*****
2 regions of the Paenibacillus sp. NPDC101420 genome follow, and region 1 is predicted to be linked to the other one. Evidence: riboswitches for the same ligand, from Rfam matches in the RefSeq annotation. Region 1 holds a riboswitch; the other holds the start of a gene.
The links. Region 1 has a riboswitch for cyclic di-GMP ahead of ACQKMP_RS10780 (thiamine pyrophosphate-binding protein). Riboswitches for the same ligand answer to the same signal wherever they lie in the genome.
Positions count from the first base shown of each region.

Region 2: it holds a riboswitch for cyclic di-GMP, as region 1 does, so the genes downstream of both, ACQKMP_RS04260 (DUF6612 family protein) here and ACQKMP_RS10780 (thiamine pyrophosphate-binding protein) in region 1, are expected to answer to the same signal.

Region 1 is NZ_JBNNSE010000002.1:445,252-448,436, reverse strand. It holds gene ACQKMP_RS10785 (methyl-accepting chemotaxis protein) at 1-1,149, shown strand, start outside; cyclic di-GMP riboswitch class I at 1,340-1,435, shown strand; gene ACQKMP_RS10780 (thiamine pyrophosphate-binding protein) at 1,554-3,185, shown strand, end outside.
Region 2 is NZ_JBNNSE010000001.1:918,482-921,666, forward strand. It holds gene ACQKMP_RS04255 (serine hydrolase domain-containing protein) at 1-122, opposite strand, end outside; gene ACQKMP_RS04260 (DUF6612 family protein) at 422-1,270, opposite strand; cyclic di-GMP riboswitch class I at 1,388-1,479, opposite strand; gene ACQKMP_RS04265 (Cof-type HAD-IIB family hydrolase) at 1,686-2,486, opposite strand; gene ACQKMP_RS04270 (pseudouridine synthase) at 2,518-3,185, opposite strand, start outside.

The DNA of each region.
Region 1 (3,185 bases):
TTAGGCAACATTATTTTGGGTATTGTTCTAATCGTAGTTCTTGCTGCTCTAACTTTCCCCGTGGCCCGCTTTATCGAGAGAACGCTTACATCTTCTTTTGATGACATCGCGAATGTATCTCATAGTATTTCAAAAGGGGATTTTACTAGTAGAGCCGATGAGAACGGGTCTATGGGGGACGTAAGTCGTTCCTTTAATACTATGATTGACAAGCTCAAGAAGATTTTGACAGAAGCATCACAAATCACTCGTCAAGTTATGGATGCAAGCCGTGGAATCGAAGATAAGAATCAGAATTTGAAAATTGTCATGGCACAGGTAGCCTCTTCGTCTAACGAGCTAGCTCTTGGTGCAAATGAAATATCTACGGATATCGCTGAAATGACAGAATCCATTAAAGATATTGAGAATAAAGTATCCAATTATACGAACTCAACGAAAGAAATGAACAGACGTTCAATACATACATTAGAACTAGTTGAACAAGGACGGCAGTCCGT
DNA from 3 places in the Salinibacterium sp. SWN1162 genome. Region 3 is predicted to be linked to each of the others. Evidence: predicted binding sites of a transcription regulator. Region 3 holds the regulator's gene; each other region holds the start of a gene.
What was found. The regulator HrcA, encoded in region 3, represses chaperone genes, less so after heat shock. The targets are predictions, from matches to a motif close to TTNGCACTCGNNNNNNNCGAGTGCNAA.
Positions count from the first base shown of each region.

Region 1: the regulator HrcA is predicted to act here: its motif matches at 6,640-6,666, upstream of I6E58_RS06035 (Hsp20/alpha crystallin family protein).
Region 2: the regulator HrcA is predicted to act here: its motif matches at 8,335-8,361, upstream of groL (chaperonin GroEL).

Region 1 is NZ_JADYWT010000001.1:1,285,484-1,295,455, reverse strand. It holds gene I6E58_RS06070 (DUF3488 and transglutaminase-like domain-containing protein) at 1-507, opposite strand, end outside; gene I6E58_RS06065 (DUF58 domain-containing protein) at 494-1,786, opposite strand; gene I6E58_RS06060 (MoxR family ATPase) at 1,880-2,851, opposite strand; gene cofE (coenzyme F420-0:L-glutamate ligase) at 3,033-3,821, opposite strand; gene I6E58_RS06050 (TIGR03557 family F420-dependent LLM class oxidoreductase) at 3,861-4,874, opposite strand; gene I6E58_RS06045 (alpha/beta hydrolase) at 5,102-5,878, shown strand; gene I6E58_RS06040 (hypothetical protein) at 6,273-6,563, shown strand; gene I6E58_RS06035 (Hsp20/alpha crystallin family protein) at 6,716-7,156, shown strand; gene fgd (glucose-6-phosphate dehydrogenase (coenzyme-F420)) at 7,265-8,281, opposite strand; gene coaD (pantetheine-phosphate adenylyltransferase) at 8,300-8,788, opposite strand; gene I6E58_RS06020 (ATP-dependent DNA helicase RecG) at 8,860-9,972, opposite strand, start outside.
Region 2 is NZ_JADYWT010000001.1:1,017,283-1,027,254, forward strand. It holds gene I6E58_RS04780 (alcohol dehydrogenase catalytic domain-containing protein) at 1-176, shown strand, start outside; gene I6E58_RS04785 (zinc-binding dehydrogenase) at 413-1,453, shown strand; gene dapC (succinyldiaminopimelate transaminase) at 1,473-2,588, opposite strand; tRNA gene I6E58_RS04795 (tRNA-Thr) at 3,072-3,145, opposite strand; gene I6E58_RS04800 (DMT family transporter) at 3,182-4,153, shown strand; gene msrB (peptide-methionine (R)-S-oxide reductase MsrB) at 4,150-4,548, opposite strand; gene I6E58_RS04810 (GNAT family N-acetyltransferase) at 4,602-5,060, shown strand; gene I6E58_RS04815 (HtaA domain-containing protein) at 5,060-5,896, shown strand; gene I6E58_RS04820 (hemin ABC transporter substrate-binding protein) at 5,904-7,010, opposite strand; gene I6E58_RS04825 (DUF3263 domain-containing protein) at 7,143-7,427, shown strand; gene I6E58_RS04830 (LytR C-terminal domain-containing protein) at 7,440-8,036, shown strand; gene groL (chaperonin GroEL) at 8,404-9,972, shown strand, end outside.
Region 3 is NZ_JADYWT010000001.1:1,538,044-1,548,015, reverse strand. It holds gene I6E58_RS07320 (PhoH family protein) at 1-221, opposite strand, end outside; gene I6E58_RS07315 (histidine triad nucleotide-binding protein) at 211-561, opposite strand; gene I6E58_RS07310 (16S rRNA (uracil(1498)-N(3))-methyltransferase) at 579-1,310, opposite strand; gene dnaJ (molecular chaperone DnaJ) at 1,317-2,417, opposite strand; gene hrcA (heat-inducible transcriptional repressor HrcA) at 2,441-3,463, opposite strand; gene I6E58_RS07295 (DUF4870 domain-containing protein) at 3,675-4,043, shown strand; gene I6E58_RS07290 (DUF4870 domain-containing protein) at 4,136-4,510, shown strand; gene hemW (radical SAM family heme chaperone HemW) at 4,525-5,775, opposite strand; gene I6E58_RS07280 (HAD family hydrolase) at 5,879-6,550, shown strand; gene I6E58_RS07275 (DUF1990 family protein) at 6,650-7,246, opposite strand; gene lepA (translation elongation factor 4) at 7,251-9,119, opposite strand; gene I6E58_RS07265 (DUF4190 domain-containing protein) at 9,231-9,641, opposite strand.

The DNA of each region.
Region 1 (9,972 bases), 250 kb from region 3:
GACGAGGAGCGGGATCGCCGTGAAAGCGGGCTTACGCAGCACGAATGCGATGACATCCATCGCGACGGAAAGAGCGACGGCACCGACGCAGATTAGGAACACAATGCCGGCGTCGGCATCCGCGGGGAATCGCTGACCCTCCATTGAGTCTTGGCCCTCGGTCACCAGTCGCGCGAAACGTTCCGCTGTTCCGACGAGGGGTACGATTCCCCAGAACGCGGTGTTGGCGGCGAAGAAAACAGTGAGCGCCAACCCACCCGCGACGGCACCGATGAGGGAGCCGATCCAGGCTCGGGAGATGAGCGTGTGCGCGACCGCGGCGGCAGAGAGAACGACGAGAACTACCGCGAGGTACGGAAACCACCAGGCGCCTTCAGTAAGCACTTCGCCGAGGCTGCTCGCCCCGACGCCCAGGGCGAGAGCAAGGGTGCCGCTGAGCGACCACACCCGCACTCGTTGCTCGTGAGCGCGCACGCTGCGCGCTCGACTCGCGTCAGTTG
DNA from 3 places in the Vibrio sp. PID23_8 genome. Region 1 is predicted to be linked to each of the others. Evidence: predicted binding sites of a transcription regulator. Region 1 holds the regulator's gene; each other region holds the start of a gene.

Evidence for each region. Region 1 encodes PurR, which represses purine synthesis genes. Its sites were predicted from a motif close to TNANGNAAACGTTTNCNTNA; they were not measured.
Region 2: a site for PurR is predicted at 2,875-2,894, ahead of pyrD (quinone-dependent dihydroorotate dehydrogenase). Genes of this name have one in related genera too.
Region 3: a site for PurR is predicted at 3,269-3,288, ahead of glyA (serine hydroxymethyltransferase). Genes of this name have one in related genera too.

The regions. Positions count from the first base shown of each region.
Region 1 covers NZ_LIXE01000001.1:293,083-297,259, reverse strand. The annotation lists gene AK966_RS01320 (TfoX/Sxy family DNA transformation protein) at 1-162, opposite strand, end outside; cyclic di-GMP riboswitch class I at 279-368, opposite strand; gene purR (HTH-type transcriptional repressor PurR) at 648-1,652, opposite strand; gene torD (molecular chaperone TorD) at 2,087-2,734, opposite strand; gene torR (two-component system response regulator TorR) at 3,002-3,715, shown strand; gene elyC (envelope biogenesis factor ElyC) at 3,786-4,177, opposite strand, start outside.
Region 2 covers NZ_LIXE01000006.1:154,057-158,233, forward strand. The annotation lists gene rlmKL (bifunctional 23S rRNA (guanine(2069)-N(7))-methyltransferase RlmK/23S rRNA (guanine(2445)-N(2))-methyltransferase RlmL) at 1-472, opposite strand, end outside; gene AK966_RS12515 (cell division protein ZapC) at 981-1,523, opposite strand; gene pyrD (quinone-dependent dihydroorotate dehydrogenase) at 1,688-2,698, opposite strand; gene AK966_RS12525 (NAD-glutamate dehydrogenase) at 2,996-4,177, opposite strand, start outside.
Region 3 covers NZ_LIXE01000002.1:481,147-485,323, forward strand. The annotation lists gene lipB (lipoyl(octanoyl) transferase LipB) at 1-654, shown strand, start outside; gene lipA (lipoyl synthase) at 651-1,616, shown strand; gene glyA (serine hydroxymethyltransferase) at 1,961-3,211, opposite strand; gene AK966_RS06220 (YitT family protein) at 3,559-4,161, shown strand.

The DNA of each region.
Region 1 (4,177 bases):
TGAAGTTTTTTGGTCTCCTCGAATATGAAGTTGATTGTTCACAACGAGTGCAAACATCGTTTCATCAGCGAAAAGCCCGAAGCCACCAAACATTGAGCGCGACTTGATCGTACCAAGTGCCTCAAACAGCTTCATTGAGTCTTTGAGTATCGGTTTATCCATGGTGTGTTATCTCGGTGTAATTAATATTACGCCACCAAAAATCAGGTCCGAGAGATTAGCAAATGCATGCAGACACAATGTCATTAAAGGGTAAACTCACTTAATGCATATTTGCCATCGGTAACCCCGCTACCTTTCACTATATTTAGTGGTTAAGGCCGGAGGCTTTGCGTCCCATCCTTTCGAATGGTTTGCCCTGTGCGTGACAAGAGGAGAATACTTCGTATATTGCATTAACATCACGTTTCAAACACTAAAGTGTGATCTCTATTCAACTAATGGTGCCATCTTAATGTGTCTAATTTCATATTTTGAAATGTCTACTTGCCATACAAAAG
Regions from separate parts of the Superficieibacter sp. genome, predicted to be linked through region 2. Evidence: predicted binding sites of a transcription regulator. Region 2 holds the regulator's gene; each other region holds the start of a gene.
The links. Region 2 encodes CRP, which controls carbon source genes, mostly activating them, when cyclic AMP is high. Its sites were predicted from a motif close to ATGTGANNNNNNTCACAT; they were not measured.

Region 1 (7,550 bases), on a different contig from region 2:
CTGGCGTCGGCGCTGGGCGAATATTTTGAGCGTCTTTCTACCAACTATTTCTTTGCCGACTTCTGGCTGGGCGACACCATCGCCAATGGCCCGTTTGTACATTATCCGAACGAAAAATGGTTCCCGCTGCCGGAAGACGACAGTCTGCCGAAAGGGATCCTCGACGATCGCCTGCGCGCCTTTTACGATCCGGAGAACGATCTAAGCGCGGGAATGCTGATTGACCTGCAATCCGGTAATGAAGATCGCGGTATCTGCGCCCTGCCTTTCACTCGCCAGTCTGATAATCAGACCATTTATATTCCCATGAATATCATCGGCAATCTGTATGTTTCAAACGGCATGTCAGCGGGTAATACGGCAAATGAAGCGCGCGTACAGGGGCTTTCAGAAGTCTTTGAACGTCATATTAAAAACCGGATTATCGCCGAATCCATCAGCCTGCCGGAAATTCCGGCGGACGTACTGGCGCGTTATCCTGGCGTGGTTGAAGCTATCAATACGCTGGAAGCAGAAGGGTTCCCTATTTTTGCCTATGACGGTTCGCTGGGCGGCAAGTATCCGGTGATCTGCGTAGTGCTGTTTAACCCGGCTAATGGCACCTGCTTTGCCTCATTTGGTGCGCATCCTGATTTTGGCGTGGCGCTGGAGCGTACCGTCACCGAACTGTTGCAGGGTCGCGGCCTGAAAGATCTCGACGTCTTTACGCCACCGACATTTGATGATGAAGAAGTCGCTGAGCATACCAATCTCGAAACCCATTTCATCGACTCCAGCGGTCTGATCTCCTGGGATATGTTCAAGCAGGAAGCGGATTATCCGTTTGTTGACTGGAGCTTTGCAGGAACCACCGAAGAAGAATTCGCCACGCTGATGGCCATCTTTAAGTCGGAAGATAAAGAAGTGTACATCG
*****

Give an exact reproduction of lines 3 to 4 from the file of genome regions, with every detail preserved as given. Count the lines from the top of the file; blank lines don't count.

Positions count from the first base shown of each region.

Region 2: it holds a riboswitch for cyclic di-GMP, as region 1 does, so the genes downstream of both, ACQKMP_RS04260 (DUF6612 family protein) here and ACQKMP_RS10780 (thiamine pyrophosphate-binding protein) in region 1, are expected to answer to the same signal.